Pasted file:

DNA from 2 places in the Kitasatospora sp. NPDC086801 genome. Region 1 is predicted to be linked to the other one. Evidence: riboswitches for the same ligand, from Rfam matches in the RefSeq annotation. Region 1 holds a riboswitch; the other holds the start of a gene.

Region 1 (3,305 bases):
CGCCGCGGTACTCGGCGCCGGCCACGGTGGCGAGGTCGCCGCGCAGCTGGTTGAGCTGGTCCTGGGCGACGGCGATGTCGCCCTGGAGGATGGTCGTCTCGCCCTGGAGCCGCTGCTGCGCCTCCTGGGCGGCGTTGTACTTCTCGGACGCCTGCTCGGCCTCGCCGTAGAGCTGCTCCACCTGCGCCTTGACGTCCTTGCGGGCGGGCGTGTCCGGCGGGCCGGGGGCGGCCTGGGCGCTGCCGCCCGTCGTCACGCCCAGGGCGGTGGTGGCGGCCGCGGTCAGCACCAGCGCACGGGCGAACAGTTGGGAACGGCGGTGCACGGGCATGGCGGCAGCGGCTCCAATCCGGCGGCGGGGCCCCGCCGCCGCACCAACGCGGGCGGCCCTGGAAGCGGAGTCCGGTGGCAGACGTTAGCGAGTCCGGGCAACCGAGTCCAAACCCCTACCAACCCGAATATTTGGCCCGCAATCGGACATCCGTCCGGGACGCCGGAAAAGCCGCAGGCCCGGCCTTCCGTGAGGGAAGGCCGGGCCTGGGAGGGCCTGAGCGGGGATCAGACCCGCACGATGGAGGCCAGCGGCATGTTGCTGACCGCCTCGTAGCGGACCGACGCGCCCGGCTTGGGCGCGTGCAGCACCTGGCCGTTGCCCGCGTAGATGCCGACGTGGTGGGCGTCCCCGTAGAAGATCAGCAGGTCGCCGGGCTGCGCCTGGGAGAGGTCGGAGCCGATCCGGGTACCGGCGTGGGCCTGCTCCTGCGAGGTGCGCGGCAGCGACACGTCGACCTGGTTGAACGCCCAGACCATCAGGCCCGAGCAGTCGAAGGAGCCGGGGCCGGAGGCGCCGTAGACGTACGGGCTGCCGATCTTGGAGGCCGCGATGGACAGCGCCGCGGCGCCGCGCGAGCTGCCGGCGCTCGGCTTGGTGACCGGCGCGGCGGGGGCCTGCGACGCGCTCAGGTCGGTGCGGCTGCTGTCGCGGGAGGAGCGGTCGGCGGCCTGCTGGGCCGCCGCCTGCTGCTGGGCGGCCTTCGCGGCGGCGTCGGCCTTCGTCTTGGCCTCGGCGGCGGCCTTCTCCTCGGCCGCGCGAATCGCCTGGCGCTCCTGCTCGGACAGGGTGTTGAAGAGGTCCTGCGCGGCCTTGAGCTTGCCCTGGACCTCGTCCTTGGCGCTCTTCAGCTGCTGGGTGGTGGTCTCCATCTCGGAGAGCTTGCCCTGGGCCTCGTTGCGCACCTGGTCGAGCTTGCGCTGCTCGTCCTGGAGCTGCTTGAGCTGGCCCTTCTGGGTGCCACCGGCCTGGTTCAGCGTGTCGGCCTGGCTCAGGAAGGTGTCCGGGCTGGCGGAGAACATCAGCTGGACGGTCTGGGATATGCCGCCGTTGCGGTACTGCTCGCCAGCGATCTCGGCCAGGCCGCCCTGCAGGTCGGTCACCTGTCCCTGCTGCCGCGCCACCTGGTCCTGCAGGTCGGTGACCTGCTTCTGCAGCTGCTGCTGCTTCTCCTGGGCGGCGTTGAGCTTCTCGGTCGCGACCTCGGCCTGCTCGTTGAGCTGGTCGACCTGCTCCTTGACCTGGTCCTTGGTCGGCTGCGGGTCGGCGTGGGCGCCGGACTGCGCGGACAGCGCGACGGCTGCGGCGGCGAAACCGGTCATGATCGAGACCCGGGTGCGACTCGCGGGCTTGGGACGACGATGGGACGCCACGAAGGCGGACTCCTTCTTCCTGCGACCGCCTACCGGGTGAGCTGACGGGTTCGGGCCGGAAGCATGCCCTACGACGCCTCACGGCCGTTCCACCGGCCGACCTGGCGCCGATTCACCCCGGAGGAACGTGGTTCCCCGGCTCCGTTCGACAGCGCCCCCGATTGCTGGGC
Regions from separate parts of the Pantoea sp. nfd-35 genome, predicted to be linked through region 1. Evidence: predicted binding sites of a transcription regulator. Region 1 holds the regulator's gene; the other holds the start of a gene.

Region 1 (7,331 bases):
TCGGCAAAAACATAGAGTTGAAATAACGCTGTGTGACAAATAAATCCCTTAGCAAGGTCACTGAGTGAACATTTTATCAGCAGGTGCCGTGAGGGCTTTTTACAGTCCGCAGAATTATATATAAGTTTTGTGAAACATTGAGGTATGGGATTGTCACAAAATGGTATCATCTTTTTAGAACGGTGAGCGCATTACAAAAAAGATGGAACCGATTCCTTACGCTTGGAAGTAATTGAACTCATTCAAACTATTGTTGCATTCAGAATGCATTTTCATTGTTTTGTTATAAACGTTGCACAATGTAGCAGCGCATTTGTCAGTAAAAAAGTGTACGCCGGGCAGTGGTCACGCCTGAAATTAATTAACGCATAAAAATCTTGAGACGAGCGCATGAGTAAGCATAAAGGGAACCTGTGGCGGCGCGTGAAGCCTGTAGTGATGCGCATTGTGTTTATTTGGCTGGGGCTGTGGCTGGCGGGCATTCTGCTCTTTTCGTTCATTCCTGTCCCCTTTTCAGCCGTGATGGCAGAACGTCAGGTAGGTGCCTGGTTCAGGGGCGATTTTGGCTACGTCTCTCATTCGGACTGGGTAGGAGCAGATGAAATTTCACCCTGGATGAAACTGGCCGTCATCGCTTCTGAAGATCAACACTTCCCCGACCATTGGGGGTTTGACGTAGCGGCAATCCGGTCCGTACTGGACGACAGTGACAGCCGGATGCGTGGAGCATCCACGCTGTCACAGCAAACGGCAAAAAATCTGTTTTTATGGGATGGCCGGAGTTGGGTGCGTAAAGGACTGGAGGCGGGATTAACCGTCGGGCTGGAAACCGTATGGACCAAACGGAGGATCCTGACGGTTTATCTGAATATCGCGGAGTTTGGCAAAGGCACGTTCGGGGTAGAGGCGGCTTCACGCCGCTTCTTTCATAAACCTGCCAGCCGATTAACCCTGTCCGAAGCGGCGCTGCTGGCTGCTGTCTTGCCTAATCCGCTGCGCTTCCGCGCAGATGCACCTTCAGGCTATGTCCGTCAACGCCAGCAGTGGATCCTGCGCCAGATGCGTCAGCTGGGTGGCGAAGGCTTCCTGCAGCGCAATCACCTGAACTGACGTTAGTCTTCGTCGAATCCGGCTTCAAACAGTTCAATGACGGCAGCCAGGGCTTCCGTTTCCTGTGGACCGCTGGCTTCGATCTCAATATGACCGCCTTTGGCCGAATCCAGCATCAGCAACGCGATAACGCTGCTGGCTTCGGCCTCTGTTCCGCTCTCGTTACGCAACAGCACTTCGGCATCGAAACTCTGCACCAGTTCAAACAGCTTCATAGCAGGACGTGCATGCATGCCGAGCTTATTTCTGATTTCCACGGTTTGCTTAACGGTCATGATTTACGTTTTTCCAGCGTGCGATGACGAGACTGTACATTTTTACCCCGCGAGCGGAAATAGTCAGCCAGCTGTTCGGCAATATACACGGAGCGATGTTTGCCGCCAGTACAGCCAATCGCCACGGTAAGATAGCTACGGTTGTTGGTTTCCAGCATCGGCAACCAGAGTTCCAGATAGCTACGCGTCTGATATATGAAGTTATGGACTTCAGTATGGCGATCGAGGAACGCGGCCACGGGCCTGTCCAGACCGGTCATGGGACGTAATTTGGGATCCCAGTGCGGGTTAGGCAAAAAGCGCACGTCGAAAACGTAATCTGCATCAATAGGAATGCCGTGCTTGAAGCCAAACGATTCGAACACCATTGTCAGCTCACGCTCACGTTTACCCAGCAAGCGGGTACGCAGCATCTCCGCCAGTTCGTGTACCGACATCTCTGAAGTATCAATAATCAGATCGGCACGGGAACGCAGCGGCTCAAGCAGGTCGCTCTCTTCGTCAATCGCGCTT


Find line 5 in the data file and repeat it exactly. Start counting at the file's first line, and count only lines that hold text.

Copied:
Region 1 (7,331 bases):